Windsor, CO- Most homes have carbon monoxide detectors but residents hardly notice them.

Since they rarely sound off, the detectors are most ignored or forgotten about.

One Windsor family, however, found out recently that it’s nice to have them.

Scott Goff and his 17-year-old daughter, Koree Goff, were at home when the basement carbon monoxide detector went off in April.

“I was sitting in my room when an alarm went off,” Koree said.

“I thought it was the fire alarm, but there wasn’t a fire anywhere. So, I went upstairs to get my dad and told him that an alarm was going off.

“He said, ‘that’s a carbon monoxide detector, dummy.’”

The two immediately left the house and called the fire department. They were not allowed back into their home that night.

Janine Lawson, Koree’s grandmother and a Windsor resident, feels strongly about the importance of owning a carbon monoxide detector.

“I want everyone to remember when visiting with friends that don’t have a carbon monoxide detector to get up and get one,” she said. “You can’t afford to lose someone over a silly thing like that.

“If we all did that it would save a lot of lives in Colorado,” Lawson added. “People are careless, I think everybody should do this. I certainly don’t want to lose my son or granddaughter.”

Koree agreed.

“Yeah, definitely,” she said when asked about the importance of owning a detector. “You can’t smell it or know that its there. It can kill you.”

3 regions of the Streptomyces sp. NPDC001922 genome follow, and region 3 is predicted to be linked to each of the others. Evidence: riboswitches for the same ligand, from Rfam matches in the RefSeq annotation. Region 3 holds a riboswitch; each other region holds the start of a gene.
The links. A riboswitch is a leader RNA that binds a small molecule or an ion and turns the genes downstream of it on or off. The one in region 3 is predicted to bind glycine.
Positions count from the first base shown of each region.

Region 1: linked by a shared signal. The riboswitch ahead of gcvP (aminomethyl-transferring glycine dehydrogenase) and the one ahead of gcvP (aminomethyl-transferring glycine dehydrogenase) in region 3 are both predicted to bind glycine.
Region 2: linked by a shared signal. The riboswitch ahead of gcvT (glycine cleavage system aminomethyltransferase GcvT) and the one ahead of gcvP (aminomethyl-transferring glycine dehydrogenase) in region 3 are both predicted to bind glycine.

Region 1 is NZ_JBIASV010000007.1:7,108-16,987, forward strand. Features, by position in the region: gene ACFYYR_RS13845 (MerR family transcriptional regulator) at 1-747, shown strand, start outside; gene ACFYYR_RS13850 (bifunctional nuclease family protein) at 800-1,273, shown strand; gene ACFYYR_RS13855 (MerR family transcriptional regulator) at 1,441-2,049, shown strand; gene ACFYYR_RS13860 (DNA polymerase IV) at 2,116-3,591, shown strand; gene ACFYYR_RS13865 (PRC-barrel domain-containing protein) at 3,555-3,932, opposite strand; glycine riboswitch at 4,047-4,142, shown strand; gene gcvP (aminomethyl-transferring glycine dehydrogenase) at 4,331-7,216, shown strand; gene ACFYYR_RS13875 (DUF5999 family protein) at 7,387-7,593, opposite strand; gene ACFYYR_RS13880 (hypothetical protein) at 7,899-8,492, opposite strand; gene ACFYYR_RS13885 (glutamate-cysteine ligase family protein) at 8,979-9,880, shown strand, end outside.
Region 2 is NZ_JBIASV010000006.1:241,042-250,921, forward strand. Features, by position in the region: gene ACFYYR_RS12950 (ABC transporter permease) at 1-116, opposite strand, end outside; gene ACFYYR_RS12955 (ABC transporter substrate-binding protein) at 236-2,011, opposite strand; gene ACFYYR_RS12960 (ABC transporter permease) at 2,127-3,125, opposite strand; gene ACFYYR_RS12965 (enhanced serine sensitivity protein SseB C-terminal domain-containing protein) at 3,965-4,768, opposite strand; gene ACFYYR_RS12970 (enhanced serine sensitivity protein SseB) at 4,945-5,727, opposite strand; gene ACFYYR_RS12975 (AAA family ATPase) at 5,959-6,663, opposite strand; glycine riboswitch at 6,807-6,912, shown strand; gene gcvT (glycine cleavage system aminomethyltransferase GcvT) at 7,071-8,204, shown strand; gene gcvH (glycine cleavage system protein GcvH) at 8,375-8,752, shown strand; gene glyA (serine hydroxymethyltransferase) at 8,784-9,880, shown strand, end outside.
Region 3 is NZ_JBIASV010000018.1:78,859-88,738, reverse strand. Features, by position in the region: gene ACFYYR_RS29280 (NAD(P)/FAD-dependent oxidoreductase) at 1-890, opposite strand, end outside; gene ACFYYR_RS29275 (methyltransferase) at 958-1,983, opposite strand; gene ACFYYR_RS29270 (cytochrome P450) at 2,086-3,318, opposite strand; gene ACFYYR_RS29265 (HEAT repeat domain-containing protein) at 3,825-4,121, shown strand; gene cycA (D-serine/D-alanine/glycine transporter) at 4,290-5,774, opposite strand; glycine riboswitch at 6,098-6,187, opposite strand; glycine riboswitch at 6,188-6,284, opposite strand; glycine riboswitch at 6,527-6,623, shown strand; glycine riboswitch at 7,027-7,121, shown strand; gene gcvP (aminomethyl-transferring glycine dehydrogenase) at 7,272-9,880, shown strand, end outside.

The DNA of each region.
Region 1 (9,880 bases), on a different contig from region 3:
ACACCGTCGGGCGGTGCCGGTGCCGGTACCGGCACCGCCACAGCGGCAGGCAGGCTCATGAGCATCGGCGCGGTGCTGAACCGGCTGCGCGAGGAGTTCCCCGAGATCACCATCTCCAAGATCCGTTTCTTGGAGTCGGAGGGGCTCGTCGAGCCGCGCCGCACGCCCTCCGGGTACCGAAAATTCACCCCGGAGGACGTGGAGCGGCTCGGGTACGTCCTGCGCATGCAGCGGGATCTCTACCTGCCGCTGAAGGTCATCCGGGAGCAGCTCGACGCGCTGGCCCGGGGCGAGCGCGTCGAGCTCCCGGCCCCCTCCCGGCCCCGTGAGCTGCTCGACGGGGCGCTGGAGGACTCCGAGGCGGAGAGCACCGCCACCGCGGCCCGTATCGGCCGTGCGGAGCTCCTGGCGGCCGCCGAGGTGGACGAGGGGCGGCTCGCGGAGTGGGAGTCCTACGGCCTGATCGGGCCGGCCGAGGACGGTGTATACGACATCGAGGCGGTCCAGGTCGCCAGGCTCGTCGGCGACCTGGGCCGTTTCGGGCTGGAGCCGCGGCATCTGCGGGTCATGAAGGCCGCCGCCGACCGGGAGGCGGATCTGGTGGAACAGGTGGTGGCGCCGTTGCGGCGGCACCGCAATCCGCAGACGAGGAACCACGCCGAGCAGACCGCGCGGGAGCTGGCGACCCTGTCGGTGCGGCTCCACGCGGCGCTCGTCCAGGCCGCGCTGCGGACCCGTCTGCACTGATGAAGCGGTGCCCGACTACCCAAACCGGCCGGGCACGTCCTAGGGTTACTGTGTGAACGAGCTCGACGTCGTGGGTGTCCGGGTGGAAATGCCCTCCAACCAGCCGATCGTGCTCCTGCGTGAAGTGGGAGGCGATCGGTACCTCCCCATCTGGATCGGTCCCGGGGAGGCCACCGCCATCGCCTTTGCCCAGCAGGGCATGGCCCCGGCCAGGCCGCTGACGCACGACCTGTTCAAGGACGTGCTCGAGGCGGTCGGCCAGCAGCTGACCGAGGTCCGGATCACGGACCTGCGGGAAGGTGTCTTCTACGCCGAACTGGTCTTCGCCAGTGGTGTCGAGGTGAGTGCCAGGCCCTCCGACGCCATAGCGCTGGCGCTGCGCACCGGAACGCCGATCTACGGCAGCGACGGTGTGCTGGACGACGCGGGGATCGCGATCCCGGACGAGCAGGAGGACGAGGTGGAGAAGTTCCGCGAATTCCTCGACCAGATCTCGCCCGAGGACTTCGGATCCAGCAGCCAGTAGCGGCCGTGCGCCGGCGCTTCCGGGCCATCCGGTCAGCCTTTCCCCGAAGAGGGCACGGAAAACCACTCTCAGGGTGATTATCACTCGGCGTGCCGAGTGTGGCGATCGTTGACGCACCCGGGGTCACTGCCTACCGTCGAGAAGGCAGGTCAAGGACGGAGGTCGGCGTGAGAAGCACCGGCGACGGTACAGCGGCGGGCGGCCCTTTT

The Goffs owned two carbon monoxide detectors before the incident but now have five.

Lawson on the other hand, owned one carbon monoxide detector before the April incident but now she has a second one.

“I got another one after just to make sure,” she said.

The tragic story of 23-year-old University of Denver graduate student Lauren Johnson, a former Windsor resident who died in her Denver apartment from carbon monoxide poisoning in January, is part of the reason Lawson feels so strongly about carbon monoxide detectors.

Lawson appreciates the effort that Don Johnson, Lauren’s father, has put toward making carbon monoxide detectors more important in the household.

“He is very vocal about this,” she said. “It’s also what I do now. If someone doesn’t have one, by the end of the day they will.”

The last piece of advice Lawson has for residents is quite simple, too.

“If someone doesn’t have one,” she said, “for crying out loud, go get one.”